There’s no denying that each of us experiences daily stressors in our lives. However, sometimes it’s not just the actual events and situations but the stories we start to weave about them that tend to increase anxiety. “So much of stress is our perception of what is transpiring,” says Jessica Matthews, DBH, NBC-HWC, E-RYT500, assistant professor of integrative wellness at Point Loma Nazarene University.
One way to help combat this additional anxiety is an ancient technique called “grounding”. Practiced in Chinese medicine and by Indigenous people throughout the world, grounding has come to be used in behavioral health, during practices like yoga and meditation, and simply to connect with nature. Yet all of these have a commonality. “At the heart of these different paths, grounding not only invites us to be more present in the here and now, it is an opportunity to become more present within our own bodies,” Matthews explains.
Doing so may help manage anxiety and stress. “So often we spend a lot of time projecting and predicting the future or lingering in the past, ruminating and rehashing” what occurred, Matthews says. Whether we are looking forward or backward, we layer our own perception on top, often creating untrue narratives that only add more stress. Grounding helps you pause and come back to the present. Noticing the physical sensations in the body rather than being in our heads helps “remind us that we are here and we are safe,” Matthews explains, thus reducing anxiety.
Additionally, some practices such as diaphragmatic breathing appear to activate the parasympathetic nervous system, initiating the relaxation response. Others, such as being barefoot in a natural setting, have been shown to possibly help reduce pain and inflammation.
Ways to Ground
Whatever you choose, it’s easy to practice grounding. When you do, it’s important to be in a place where you feel safe and supported, Matthews says. Also note that there is no “right” or “wrong” way to ground yourself. Focus on your sense of feeling—rather than thinking—and “trust and lean into your sensations,” Matthews says. Simply observe; this is not a time to judge.
If you feel ready, consider the five grounding practices below.
Diaphragmatic breathing. Lie down with one hand on your chest and the other on your stomach. As you inhale, feel your belly press into your bottom hand. As you exhale, feel your belly soften and fall. (The other hand on your chest should remain fairly still throughout.)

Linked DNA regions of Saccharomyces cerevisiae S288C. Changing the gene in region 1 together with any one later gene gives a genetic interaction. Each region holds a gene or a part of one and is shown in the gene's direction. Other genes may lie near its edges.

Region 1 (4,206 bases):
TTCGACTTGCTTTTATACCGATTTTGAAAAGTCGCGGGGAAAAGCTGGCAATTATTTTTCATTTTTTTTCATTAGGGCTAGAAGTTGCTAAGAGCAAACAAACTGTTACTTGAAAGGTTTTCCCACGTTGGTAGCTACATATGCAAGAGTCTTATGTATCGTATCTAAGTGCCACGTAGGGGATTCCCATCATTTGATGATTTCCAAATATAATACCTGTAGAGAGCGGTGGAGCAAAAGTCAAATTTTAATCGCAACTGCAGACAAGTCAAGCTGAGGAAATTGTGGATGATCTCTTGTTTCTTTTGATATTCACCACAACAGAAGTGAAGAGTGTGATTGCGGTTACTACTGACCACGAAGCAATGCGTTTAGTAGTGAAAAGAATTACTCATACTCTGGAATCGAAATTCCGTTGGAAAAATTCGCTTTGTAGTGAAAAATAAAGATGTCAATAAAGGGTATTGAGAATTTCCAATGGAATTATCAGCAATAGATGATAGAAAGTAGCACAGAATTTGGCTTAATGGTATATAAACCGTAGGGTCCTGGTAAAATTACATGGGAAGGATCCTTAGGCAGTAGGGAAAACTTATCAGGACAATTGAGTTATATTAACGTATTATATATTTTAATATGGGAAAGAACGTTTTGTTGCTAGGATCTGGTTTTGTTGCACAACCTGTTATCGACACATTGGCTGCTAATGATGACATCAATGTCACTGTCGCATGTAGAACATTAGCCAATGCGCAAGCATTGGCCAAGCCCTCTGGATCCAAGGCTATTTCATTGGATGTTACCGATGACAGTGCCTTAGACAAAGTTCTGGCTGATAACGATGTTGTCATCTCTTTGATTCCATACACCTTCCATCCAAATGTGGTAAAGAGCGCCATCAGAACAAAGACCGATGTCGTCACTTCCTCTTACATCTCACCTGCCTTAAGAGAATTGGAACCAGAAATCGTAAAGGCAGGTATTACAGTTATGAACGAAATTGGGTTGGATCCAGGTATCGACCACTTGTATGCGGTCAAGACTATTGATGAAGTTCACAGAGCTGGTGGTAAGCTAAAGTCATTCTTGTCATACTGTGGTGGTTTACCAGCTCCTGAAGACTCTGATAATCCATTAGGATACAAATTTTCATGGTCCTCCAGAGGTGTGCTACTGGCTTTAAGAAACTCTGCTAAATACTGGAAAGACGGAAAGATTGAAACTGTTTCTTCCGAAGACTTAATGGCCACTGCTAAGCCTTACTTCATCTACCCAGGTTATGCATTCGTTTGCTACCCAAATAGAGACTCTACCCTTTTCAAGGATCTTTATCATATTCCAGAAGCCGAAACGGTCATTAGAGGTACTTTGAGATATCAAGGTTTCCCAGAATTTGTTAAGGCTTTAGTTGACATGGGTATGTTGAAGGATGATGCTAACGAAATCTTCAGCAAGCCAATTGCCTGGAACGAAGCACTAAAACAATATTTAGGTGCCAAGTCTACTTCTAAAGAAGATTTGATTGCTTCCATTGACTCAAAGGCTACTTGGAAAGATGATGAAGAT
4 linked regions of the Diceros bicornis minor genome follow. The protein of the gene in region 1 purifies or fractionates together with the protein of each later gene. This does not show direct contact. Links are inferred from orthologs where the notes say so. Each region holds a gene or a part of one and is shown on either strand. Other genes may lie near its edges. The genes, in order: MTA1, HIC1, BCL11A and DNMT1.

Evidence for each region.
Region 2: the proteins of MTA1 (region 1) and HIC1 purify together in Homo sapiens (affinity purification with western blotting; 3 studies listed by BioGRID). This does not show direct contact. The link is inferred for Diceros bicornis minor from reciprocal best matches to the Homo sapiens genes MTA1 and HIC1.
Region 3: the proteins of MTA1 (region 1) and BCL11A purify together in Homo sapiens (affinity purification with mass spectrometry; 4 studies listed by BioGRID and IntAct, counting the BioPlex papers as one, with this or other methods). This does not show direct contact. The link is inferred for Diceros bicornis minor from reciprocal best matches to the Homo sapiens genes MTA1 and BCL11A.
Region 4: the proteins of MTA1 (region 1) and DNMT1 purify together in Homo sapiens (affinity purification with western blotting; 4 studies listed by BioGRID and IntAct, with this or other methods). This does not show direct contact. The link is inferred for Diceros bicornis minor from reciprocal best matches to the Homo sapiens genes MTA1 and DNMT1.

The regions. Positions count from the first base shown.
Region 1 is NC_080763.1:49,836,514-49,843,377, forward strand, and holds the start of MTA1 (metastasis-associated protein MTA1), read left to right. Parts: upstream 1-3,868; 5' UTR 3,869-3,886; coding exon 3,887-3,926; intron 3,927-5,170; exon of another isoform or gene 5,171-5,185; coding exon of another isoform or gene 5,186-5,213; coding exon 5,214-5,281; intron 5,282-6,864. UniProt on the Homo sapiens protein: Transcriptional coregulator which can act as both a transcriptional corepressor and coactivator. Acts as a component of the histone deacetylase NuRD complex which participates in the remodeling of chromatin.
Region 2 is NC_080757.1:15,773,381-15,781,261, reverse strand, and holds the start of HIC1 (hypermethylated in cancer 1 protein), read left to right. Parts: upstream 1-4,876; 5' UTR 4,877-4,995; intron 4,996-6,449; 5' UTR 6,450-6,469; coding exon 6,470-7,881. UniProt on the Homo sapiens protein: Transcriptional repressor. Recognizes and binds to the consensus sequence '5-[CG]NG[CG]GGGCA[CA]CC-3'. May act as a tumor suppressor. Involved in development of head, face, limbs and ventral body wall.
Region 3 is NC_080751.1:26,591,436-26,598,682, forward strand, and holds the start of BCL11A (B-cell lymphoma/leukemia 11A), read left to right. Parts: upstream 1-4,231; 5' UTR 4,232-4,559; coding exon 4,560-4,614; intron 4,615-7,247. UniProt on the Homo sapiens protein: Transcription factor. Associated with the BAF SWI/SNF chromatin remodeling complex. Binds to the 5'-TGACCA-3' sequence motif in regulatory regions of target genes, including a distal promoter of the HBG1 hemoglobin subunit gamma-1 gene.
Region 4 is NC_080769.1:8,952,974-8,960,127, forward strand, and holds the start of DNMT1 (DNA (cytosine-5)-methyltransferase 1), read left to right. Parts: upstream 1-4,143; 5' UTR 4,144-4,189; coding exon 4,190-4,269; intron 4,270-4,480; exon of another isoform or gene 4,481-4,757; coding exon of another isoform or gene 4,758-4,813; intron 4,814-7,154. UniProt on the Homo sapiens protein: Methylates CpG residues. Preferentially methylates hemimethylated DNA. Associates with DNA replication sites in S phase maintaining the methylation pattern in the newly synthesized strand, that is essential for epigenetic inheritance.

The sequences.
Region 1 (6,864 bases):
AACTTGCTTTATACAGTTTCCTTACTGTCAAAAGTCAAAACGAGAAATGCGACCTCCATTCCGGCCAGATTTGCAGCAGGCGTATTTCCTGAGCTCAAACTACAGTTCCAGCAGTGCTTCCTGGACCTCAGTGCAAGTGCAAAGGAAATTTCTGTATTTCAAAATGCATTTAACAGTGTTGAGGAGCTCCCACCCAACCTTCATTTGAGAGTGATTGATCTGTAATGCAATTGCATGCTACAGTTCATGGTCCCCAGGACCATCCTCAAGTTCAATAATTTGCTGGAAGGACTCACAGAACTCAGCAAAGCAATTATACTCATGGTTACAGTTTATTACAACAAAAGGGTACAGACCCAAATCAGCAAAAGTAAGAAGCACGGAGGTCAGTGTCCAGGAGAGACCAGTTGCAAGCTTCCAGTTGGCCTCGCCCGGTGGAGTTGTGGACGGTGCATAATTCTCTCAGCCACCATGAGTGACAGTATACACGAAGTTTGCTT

Intentional breathing. Simply be conscious of your breathing, feeling the coolness of the air as it enters your nostrils and the warmth as it exits.
Earthing. “Sometimes one of the most simplistic yet powerful grounding practices is noticing the sensations of your feet against the earth or floor,” Matthews says. You can do this in your backyard, a park, the beach, or any other natural setting. Take your shoes off and notice the sensations of your feet against the grass, dirt, or sand.
Find your feet. When you can’t take your shoes off, you can still do a twist on earthing: Ask yourself, “Where are my feet?” Again, feel the physical sensations of your feet, whether you’re in a subway, car, classroom, work environment, or your home.
Body scan. While inside or outdoors, find a comfortable position lying down. You can either start at your toes and work up to the crown of your head, or go in the opposite direction. Either way, “notice what there is to notice in your physical body,” Matthews says, as you slowly, progressively move from one body part to the next (toes, heels, ankles, calves, etc). Observe where there is tension, warmth, coolness, numbness, pulsing, and any other sensations.
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This information is for educational purposes only and is not intended as a substitute for medical diagnosis or treatment. You should not use this information to diagnose or treat a health problem or condition. Always check with your doctor before changing your diet, altering your sleep habits, taking supplements, or starting a new fitness routine.